More spam :-( Was Re: [Mailman-Users] Would you like to receive information on registering your pet online for free?

JC Dill mailman at
Tue Mar 27 02:11:02 CEST 2001

On 03:12 PM 3/26/01, Barry A. Warsaw wrote:
 >>>>>> "JCL" == J C Lawrence <claw at> writes:
 >    JCL> There is a logn standing tradition for support lists for
 >    JCL> products to not be closed to non-subscribers.
 >There are a couple of issues to consider, some technical, some not.
 >First, I think there /is/ a use for open-posting lists like
 >mailman-users which do not limit postings just from members.  This is
 >a policy decision and if I change it, then I know we will lose newbies
 >because of the overhead.

It sounds as if you are ignoring or overlooking my proposed solution which 
continues to let non-subscriber posts go through to the list unmoderated, 
when they contain keyword(s) indicative of an on-topic non-spam 
post.  Further, even if a post goes to the moderator, that doesn't mean it 
can't be approved and sent on to the list, all you have introduced is a 
slight delay.  This seems an acceptable tradeoff for avoiding the spam.  If 
someone doesn't want their post held up by a moderation process, they 
should subscribe, or use the appropriate keyword.

I fail to see how this would hurt newbies, or cause any significant 
overhead (beyond software development of what will be a very useful feature 

 >I definitely don't want to lose guys like
 >Chuq from this list, but there's a trade-off and I figure Chuq knows
 >how to filter out the spam on his end (or just ignore it).  Limiting
 >posts to members /might/ make sense for mailman-developers though.
 >Second, while Mailman does spam detection, spammers have mutated and
 >are making their way around the defenses.  Easy stuff like catching
 >Bcc:'s and the like, we already do.  How do we improve the spam
 >detection in Mailman next?

Institute simple and easy content filtering.  If a non-subscriber post is a 
legitimate post about mailman, it is most likely to say "mailman" somewhere 
in the subject or body of the post (and even more likely when you tell them 
to specifically do so, when you give them the list address).  If so, allow 
it to go to the list, if not, bounce for moderation.  False positives will 
approach zero (I have a folder with 400 recent spams in it, none have 
"mailman" in the body), false negatives will be a small, but probably 
insignificant number.  For instance, some of the recent posts that weren't 
in English would have bounced (to the moderator(s)), but then again most 
subscribers to this list are unable to reply to those posts anyway.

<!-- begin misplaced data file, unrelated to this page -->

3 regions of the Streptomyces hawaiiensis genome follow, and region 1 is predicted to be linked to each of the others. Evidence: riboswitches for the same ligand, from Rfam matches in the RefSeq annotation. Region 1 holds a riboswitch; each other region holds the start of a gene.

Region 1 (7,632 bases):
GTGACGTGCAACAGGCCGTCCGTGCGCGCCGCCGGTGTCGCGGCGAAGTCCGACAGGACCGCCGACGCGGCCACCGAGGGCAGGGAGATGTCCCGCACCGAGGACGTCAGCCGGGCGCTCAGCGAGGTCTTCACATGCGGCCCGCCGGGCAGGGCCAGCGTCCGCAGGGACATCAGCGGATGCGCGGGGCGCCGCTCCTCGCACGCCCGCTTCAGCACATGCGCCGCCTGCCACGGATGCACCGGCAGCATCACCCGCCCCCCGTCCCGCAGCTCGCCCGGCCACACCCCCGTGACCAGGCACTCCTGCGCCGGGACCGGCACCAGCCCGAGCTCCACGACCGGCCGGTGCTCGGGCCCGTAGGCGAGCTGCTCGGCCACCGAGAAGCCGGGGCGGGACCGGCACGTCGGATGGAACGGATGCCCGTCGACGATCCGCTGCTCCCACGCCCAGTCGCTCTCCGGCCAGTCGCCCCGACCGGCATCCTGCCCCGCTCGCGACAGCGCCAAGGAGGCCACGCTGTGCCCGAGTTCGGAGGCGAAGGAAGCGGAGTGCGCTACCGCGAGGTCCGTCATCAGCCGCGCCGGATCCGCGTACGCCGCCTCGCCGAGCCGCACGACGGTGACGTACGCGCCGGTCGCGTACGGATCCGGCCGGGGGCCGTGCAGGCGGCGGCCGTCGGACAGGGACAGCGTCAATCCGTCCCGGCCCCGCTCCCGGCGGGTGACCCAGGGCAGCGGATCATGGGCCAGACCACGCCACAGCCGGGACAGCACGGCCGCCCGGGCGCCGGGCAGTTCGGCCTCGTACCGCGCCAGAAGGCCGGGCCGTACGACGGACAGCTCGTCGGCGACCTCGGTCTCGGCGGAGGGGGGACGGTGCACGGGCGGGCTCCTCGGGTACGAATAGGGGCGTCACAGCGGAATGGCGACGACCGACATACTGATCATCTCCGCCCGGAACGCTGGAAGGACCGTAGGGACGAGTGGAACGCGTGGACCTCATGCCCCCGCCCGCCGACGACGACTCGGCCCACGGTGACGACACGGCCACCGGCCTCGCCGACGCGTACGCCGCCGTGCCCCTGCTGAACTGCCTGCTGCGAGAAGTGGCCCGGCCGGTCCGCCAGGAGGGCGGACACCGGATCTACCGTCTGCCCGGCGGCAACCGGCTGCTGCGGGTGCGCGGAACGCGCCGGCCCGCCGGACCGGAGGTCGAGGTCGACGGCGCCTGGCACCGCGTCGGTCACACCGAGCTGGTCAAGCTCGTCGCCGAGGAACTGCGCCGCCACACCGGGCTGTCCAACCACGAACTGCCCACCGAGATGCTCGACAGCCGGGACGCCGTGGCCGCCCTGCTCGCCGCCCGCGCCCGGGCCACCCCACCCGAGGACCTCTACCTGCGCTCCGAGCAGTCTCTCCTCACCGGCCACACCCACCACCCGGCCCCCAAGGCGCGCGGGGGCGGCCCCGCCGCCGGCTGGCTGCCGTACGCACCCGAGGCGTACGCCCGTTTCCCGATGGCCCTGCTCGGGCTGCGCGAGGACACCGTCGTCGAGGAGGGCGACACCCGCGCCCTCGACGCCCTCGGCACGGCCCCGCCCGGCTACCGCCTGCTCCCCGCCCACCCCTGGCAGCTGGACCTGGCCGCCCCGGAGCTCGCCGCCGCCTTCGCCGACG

Look at it another way - How do these non-subscribers find this list 
address in the first place?  Where they find the list address, note that 
the list has instituted an anti-spam measure and so non-subscriber posts to 
the list that fail to say "mailman" in the body of the message may be held 
for manual approval by the moderators rather than be immediately 
distributed to the list.  Since we already assume that those who really 
need to post (without first being subscribed) have found the list address 
through that source, and understand what they get when they post here, it's 
not a big stretch to also assume that if it's important to them to have 
their post *immediately* sent to the list membership (without waiting for 
it to be approved by a moderator), they will heed that simple notice.  Not 
to mention that most non-subscriber posts will automatically heed this 
notice anyway, due to the nature of the topic.

 >Third, there are certain spam filters that the MTA can apply that
 >should catch more stuff.  I thought that the Exim installation on
 >{python,zope}.org was all hooked up to RBL, etc., but since spam is
 >getting through, it may not be working.  I'm hoping Ethan, our MTA
 >administrator can give more information here.

IMHO, this is something that should be handled by the mailing list software 
itself, and thus the per-list "acceptable keyword" configuration would 
exist in the mailing list software config files for each list (alongside 
all the other per-list configuration settings).  Why make it difficult by 
involving the MTA?  That makes this task especially difficult for those who 
don't control the MTA, but do have control of their individual list config 
settings (such as when an ISP hosts the mailing list software and supplies 
list hosting services to their customer).


More information about the Mailman-Users mailing list